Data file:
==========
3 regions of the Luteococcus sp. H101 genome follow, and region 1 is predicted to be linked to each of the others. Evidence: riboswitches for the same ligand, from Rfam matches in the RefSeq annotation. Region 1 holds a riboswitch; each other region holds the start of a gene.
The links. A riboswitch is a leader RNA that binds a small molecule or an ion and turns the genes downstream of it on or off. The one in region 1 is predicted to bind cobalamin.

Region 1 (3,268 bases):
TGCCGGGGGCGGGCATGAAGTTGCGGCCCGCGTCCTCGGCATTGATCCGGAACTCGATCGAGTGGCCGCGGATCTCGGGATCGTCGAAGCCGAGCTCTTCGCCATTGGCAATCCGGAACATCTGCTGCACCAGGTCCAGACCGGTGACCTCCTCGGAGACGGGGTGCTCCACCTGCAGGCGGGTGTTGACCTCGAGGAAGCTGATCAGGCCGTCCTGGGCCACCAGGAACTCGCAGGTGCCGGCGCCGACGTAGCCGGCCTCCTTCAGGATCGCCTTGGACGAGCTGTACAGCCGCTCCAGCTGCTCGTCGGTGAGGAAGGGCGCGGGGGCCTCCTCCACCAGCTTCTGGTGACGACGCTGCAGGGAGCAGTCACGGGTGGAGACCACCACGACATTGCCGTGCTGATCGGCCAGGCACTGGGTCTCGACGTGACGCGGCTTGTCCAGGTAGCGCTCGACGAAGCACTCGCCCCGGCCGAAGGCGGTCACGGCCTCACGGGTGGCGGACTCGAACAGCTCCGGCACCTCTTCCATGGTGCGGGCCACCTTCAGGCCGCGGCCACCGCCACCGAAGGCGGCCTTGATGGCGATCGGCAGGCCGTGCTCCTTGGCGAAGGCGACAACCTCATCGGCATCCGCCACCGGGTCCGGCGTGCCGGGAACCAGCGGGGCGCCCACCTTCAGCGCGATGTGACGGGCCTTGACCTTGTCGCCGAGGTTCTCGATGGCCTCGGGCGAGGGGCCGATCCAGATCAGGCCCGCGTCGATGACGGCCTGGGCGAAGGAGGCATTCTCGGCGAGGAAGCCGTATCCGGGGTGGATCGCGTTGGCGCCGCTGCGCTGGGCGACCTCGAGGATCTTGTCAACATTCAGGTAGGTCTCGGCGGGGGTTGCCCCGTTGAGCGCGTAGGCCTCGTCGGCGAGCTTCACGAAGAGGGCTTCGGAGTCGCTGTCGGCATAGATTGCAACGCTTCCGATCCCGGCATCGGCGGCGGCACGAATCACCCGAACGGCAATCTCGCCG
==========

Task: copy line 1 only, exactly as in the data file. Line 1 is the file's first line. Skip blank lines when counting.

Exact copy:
3 regions of the Luteococcus sp. H101 genome follow, and region 1 is predicted to be linked to each of the others. Evidence: riboswitches for the same ligand, from Rfam matches in the RefSeq annotation. Region 1 holds a riboswitch; each other region holds the start of a gene.